Rosacea, (rose-AY-sha) is a skin disease that causes redness and swelling on the face. Often wrongly referred to as adult acne, rosacea may begin with redness in the center of the face that gradually covers the cheeks and chin. As the disease progresses, small blood vessels and tiny pimples begin to appear on and around the reddened area.
Unlike acne, there are no blackheads or whiteheads. This disease affects mainly the forehead, the chin and the lower half of the nose.
When it first develops, rosacea may appear, disappear, and then reappear a short time later. When the skin does not return to its normal color and when other symptoms, such as pimples and enlarged blood vessels, become visible, it is best to seek advice from a dermatologist. The condition rarely reverses itself and may last for years. It will become worse without treatment.
What are the symptoms of Rosacea?
As rosacea progresses, pimples appear on the face in the form of small, solid red bumps and pus-filled bumps. These may be accompanied by a condition called telangiectasia (te-LAN-jek-TAY-sha) -- thin, red lines caused by enlarged blood vessels on the surface of the skin. Rosacea may also be accompanied by oily skin, and possibly dandruff.
In more advanced cases of rosacea, a condition called rhinophyma (ryno-fee-ma) may develop. This is characterized by a bulbous, enlarged red nose and puffy cheeks. It may also involve thick bumps that develop on the lower half of the nose, spreading to the nearby cheek areas. Rhinophyma rarely occurs in women .
The eyes may also become involved. Approximately half of all rosacea patients experience burning and irritation of the eyes - a condition commonly known as ocular rosacea.
Who is at risk for Rosacea?
Rosacea, which is rare in childhood, develops over a long period of time. It may first seem like a tendency to blush easily, a ruddy complexion, or an extreme sensitivity to cosmetics.
Those most likely to develop rosacea are fair-skinned adults, especially women, between the ages of 30 and 50. The disease may affect men or women of any age. For some unknown reason, women get rosacea more often than men. Some cases of this disorder have been associated with menopause.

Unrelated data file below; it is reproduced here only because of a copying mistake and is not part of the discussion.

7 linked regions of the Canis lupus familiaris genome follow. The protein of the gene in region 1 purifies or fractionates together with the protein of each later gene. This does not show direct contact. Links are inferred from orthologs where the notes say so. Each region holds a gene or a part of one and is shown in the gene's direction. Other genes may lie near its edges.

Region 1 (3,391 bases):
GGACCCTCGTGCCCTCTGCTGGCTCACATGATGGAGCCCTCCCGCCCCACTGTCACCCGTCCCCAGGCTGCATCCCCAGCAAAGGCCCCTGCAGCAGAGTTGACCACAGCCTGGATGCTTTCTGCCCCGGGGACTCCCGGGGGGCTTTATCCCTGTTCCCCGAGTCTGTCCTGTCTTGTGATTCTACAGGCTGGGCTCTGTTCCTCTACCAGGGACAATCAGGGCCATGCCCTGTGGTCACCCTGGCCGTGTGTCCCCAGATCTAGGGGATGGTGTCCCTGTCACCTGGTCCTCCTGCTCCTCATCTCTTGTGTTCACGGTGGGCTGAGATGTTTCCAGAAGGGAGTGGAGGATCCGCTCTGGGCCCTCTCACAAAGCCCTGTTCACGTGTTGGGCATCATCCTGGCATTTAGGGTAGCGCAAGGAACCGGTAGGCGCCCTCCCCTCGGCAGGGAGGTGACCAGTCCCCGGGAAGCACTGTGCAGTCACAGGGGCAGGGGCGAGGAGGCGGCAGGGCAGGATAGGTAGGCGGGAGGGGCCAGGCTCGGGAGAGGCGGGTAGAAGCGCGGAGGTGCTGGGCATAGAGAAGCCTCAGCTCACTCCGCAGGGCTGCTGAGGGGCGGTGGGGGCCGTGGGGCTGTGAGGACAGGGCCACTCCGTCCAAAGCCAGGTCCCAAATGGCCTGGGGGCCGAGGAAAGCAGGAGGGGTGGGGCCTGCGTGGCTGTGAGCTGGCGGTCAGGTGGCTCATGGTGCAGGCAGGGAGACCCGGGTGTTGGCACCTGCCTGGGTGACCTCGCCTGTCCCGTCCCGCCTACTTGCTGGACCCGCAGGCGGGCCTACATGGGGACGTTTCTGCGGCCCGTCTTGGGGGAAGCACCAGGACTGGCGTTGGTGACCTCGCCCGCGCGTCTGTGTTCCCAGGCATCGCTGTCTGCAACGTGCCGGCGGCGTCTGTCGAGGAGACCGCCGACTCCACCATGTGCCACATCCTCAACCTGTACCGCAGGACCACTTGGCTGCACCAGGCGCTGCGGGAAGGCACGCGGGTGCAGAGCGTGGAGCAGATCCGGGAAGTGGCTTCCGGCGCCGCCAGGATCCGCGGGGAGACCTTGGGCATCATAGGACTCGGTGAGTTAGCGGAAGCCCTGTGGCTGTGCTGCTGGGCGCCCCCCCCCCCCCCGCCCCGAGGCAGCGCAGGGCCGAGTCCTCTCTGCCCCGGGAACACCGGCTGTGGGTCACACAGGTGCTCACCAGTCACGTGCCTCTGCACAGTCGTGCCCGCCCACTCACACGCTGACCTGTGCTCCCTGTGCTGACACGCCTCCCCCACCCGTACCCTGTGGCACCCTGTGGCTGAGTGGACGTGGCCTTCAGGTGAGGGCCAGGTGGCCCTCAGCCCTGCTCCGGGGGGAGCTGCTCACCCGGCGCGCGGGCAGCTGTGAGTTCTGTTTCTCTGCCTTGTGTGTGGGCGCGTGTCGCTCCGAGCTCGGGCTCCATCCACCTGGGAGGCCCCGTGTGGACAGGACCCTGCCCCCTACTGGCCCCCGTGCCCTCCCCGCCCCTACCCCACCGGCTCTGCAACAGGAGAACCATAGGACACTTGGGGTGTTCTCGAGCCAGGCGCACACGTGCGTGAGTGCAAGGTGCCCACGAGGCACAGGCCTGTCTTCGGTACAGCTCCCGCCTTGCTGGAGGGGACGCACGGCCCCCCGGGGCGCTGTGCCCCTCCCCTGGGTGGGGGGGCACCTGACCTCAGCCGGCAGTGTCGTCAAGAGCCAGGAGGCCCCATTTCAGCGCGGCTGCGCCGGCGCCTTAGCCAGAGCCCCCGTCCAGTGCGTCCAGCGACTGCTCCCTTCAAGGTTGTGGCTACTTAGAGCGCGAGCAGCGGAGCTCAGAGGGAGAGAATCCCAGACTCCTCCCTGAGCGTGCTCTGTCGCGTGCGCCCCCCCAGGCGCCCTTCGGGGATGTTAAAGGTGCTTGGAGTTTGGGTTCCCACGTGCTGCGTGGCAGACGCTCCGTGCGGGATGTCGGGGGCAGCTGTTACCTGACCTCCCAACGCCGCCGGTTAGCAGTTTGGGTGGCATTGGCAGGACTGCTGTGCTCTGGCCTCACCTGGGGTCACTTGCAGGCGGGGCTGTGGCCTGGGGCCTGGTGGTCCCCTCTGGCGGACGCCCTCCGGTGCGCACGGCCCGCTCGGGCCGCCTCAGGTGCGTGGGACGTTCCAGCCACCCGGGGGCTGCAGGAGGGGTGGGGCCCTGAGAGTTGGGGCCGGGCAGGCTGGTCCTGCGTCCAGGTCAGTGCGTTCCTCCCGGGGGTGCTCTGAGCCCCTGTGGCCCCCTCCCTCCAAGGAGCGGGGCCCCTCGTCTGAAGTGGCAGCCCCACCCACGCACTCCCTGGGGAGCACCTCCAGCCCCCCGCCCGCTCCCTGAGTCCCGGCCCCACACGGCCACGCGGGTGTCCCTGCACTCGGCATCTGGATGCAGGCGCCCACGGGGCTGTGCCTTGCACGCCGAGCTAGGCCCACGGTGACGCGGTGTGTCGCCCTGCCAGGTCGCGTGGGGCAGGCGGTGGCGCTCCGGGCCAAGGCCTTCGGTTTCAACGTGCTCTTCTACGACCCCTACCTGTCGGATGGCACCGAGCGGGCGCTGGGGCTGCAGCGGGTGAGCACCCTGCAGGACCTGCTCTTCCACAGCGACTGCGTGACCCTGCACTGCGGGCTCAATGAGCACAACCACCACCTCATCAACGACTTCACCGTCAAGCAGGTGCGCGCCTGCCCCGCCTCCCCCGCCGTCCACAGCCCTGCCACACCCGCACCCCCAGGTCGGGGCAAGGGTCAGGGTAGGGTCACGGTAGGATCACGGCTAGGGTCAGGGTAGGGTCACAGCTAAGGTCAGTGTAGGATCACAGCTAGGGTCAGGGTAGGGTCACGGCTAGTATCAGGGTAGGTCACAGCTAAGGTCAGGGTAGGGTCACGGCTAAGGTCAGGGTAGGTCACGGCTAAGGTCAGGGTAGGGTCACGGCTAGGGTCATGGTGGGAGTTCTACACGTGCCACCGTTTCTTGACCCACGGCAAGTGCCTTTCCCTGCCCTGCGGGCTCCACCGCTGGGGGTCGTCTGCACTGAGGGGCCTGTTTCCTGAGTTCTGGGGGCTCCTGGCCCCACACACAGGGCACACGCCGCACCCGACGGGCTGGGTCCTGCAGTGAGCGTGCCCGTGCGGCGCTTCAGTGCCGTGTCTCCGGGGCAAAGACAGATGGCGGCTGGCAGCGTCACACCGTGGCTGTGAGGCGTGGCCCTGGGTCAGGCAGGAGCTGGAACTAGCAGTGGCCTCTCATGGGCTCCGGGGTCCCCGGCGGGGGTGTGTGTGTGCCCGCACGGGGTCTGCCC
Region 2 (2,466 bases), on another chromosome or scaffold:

Certain drugs may dilate the blood vessels in the skin and make rosacea worse. Strong steroid-containing creams may also cause or aggravate rosacea.
How can I control my Rosacea?
Drinking too much alcohol of any type, spicy foods, hot drinks and smoking will cause blood to rush to the affected areas and aggravate flushing. It's important to note, that although alcohol may worsen a case of rosacea, symptoms may be just as severe in someone who doesn't drink at all. This condition has been wrongly linked to alcoholism, harming many innocent people. (Unfortunately, comedian W.C. Fields had a severe case of rosacea resulting in rhinophyma and he often drank.)
- Limiting exposure to sunlight, or extreme hot and cold temperatures will help relieve the symptoms of rosacea.
- Rubbing or massaging the face should also be avoided because it will tend to irritate the reddened skin.
- Avoiding irritating cosmetics and using hair sprays properly will help prevent redness and swelling.
What treatments are available for Rosacea?
Many people affected by rosacea are unfamiliar with it, so identifying the disease is the first step to controlling it.
Dermatologists recommend a combination of treatments. Each will be tailored to the individual patient. Together, these programs can stop the progress of rosacea and sometimes reverse it. Self diagnosis and treatment are not recommended, as some over-the-counter skin applications may make the problem worse.